New York Giants general manager Dave Gettleman knows you aren’t happy today. He knows you think he screwed up, landed the Giants in “Quarterback Hell” and doomed them to being miserable for the foreseeable future by selecting Daniel Jones on Thursday night with the sixth overall pick in the 2019 NFL Draft.
“In time, you’ll be very pleased.”
Gettleman has gambled his legacy as GM, and more importantly the success or failure of the Giants over the next several seasons on a wildly unpopular idea.
No one should be surprised that Gettleman would buck popular opinion. This is the same man who drafted Saquon Barkley a year ago when the NFL world said he had to take a quarterback at No. 2. The same man who has continued with Eli Manning. The same man who traded Odell Beckham Jr.
As he said at the Combine “no guts, no glory.”
Gettleman certainly has guts. Will he get the glory? Will he be able to retire some time down the road, sit in a nice ocean side home on Cape Cod, turn on his television set on game days and watch Jones lead the Giants to victories, and ultimately championships?
In a look at the best- and worst-case scenarios for Jones, quarterback analyst Mark Schofield said the move “has the potential to work” if the Giants handle his development properly, but that it “might end up failing” if the Giants ask too much too soon or don’t put him in a scheme that emphasizes the things he does well.
Here’s my plea:
Give the kid a chance
I know you’re angry. I know many of you think Dwayne Haskins or Drew Lock would have been a better choice. Or Sam Darnold a year ago. Or that the Giants should have taken Kentucky EDGE rusher Josh Allen at No. 6 and tried to get Jones with the 17th pick. I know many of you fear this will be Dave Brown 2.0, simply because both quarterbacks played for Duke.
Full disclosure: I had the “Giants draft Jones at No. 6” post pre-written and ready to publish days ago because, as I had indicated in other posts, I fully bought the idea that the Giants thought enough of Jones to make that move. Yet, with the Giants on the clock, I was also putting the finishing touches on a “Giants select Allen at No. 6” post.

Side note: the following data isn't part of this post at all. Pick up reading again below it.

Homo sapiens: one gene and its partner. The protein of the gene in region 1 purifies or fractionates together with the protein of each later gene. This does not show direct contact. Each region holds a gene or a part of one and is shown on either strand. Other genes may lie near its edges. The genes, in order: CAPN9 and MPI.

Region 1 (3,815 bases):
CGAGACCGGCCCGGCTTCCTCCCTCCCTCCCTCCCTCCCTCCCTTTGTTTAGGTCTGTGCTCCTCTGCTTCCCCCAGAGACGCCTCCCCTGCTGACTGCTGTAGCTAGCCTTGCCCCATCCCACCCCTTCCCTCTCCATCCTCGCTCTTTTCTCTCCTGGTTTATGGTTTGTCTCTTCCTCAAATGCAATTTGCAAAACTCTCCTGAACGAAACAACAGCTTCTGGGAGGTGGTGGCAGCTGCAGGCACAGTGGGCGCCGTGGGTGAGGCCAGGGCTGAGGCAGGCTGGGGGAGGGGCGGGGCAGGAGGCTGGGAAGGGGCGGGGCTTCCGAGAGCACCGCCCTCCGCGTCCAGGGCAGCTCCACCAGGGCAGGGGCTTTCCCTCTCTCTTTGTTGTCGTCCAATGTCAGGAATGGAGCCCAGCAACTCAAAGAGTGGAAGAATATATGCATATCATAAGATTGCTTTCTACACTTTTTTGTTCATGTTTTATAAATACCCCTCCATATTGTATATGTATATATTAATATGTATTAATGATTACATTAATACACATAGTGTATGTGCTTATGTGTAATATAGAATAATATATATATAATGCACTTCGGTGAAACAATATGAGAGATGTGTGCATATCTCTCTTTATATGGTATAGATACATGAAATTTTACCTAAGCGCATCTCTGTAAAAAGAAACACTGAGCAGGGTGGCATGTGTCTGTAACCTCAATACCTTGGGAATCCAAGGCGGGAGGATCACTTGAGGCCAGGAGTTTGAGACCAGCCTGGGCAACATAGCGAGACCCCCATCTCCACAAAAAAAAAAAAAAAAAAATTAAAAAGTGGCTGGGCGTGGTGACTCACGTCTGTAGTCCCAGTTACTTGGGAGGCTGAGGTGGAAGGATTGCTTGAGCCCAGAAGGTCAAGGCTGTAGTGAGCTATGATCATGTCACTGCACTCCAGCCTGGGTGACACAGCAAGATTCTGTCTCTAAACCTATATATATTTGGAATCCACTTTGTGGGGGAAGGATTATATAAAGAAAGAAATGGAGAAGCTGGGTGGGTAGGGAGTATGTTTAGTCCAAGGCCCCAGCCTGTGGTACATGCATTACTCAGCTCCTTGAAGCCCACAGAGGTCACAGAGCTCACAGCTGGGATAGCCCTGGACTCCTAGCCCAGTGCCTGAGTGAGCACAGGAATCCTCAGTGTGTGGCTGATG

I was ready to push “publish” on either post.
To be honest, the scenario that unfolded at No. 6 is the one that I anticipated would perhaps push the Giants away from selecting Jones or another quarterback in that spot. My expectation was that the presence of either Allen or Alabama defensive tackle Quinnen Williams would prove to be too much value for Gettleman and the Giants to pass up.
That, obviously, turned out not to be the case.
So, Eli Manning is your quarterback for 2019 and Jones, a guy some consider to be Manning 2.0, will likely be the guy once Manning is done.
Get past your anger. Root for the kid to succeed. If you’re a fan of the “team” you can certainly think Gettleman is wrong. Way wrong. Off his rocker wrong. You should, however, want Jones to end up proving him right. Just like you should want Gettleman to end up being right that Manning can still play winning football in 2019, or that the Giants will end up better off for having sent Beckham packing.
Some have already decided that Jones is a bust. Despite the fact that he hasn’t so much as set foot on a professional practice field for rookie camp. Some will be pre-disposed to booing the young man as soon as they see him step on the field, or most certainly when he makes a bad throw, a bone-headed play or has a bad game.
That emotion or pre-disposition is understandable. If you truly want the Giants to succeed, though, you will keep an open mind and give the kid an opportunity to win you over.
I don’t know if this will end up being a success or a spectacular failure. I have my doubts, and I have always wondered if Gettleman — who has never before had to select a franchise quarterback — could properly identify one.